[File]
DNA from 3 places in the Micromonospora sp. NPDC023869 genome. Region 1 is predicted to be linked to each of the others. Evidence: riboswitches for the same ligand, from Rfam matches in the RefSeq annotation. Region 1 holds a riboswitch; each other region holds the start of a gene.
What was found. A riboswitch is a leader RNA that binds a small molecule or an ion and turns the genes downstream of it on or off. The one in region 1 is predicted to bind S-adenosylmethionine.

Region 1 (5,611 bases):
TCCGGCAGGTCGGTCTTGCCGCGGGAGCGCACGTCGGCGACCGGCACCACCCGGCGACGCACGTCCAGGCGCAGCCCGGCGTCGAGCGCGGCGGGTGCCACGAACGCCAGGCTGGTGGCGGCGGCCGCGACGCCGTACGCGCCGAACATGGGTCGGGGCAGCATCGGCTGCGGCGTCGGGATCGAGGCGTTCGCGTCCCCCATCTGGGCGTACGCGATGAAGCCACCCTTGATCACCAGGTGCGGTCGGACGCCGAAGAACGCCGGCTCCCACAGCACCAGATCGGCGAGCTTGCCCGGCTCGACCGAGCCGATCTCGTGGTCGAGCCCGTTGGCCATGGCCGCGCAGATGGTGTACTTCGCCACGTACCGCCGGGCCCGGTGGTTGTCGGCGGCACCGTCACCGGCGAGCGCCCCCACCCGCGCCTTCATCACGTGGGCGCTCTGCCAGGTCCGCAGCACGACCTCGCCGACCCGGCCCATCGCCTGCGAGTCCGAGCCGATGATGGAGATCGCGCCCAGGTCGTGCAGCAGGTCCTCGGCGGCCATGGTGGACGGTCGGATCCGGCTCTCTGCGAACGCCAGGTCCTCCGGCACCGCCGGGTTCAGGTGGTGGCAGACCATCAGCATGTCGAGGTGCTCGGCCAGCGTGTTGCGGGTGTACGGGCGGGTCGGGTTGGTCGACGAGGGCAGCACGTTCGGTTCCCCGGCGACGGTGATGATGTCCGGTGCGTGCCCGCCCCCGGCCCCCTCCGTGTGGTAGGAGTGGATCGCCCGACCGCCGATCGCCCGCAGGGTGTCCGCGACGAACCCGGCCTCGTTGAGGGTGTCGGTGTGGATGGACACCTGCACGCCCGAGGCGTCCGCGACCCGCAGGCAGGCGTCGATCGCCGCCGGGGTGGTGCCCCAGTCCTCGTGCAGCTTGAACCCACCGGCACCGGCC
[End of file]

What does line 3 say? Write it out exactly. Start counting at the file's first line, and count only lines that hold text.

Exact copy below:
Region 1 (5,611 bases):